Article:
The United States has evacuated some Americans from its consulate in Guangzhou, China, after a U.S. employee was confirmed to be suffering symptoms consistent with the mysterious illness that led to the removal of more than half of the U.S. Embassy staff in Cuba, the State Department said Wednesday.
Heather Nauert, the State Department's spokeswoman, said "several" consulate employees had returned to the United States from China for further evaluation after they were screened as part of a task force Secretary of State Mike Pompeo created last month. The force is investigating reports of hearing, vision, balance and memory damage.
The medical screenings in China are continuing, Nauert said. There are about 170 U.S. diplomats or employees and their families in Guangzhou.
The State Department said in a health alert last month that the employee in Guangzhou reported "subtle and vague, but abnormal, sensations of sound and pressure" that had no immediate explanation. Pompeo said then that the employee's symptoms were eerily similar to those reported by the Cuban embassy staff.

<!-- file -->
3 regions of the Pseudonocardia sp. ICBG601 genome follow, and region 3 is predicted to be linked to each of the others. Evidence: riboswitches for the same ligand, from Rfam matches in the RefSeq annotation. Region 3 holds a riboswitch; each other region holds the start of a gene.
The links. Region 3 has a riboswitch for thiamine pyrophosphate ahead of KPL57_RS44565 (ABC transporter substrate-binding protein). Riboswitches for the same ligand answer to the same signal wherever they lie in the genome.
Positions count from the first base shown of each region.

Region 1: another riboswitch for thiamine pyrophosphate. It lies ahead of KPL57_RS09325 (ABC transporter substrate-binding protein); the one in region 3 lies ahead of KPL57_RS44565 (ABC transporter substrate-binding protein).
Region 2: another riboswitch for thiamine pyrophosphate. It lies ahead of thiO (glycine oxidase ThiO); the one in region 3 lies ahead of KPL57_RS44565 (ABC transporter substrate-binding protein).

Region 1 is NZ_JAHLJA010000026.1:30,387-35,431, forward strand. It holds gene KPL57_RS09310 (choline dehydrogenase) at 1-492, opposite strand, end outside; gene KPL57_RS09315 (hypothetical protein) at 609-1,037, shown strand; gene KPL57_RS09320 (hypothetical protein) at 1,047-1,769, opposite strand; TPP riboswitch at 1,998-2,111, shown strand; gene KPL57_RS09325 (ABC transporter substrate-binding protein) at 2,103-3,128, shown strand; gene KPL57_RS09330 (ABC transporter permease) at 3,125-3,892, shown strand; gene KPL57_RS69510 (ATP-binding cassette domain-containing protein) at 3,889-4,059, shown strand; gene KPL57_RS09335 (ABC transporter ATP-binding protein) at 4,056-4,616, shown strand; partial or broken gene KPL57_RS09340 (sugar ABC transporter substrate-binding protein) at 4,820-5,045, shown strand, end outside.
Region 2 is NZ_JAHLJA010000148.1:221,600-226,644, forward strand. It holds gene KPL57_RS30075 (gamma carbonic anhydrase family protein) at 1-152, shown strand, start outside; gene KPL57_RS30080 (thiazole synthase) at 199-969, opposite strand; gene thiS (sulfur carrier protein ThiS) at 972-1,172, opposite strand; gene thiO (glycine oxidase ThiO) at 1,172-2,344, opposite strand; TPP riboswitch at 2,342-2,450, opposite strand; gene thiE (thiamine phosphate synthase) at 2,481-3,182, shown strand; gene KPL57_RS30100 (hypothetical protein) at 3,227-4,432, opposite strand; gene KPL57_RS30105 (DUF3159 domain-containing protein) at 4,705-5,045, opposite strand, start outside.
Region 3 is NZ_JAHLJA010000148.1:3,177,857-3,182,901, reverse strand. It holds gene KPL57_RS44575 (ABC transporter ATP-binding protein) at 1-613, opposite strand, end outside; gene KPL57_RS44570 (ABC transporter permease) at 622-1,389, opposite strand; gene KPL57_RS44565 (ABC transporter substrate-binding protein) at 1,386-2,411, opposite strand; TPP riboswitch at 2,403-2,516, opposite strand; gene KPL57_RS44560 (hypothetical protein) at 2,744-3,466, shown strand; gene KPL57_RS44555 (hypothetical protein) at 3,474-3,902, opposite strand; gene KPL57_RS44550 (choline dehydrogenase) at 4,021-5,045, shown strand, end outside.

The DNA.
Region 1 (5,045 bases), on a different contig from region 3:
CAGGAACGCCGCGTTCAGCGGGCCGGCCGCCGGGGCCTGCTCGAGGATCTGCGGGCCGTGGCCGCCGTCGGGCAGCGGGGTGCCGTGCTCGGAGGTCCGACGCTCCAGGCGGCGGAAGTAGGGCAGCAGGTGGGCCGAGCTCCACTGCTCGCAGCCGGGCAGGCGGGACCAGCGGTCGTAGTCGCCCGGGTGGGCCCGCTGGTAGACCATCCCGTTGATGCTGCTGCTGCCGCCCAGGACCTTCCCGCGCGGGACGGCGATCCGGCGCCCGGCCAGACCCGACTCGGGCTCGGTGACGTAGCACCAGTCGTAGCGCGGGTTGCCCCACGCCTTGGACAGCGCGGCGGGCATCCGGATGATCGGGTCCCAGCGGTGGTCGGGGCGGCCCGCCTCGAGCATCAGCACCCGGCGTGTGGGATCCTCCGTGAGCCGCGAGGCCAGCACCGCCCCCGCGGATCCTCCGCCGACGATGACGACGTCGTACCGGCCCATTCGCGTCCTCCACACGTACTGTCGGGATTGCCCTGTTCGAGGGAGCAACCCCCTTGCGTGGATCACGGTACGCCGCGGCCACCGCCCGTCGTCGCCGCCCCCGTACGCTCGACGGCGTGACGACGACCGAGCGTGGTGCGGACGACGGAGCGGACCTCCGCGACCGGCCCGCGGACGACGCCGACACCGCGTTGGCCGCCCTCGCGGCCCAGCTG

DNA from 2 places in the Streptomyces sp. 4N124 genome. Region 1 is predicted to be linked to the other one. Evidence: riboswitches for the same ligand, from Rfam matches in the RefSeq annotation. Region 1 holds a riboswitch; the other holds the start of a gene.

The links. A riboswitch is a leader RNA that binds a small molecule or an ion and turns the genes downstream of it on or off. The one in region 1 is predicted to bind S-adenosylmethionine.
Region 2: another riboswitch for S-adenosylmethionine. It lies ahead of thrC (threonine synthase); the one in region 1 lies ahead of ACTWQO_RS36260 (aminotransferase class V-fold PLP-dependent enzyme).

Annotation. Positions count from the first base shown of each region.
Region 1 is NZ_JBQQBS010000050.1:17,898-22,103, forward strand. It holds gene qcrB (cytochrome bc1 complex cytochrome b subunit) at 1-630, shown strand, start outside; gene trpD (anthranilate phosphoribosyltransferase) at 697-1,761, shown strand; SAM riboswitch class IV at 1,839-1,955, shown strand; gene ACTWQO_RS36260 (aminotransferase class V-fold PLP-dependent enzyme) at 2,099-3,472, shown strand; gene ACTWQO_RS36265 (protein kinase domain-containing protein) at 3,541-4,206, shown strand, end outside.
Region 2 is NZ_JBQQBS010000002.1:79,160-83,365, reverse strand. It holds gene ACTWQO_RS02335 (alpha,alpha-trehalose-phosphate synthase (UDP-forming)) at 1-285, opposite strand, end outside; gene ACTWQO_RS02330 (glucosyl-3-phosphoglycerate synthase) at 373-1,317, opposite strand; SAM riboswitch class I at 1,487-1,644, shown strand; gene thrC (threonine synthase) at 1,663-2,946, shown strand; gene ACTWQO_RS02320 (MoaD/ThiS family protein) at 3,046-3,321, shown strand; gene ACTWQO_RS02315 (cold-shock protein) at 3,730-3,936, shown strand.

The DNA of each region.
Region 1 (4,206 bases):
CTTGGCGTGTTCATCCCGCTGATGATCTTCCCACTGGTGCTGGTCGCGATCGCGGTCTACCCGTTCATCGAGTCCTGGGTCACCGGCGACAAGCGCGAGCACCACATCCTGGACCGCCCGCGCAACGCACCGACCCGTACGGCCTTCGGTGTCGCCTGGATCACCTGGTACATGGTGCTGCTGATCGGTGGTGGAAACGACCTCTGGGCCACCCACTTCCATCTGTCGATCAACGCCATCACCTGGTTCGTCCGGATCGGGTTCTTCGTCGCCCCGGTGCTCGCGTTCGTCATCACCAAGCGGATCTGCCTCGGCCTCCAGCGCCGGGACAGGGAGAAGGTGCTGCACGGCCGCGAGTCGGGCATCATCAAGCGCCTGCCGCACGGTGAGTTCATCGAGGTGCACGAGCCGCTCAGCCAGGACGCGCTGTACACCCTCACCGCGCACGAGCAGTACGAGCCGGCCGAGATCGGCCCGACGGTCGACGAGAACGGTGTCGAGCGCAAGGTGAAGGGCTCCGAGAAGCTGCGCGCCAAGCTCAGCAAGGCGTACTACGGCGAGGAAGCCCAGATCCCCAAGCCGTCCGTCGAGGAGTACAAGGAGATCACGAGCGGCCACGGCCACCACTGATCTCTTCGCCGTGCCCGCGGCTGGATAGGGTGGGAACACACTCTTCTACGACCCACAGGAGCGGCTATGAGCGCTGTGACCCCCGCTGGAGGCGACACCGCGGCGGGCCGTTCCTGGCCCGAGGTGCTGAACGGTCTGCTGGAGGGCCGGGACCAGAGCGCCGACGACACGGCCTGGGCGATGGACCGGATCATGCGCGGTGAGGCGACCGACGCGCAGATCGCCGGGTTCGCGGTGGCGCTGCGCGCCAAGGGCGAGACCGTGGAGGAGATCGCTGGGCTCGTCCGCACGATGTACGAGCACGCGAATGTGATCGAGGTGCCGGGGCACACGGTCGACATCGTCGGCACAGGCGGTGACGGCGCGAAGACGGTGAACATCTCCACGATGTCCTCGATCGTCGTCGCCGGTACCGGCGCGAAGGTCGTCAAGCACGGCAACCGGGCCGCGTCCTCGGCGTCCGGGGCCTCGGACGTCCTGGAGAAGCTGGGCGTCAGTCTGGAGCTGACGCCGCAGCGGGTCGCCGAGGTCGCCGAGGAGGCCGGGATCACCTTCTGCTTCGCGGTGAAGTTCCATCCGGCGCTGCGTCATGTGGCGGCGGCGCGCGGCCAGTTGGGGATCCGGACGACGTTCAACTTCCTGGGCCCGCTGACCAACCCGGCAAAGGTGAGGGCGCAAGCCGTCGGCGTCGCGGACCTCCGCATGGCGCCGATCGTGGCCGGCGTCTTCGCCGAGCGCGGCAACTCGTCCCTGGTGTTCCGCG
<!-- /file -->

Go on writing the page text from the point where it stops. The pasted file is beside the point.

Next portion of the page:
Doctors said in February that the symptoms among some 24 Havana embassy staffers were similar to those caused by concussions — headaches, balance problems, sleep disturbances and visual and hearing difficulties.
U.S. experts have said they know of no technology that would explain the symptoms. But President Donald Trump and other U.S. officials have accused Cuba of having targeted U.S. personnel with some kind of "acoustic sonic weapon" for unknown reasons, an allegation the Cuban government has forcefully denied.
The State Department responded by pulling 60 percent of its workers out of the Havana embassy in early October and expelled two-thirds of Cuba's staff in Washington.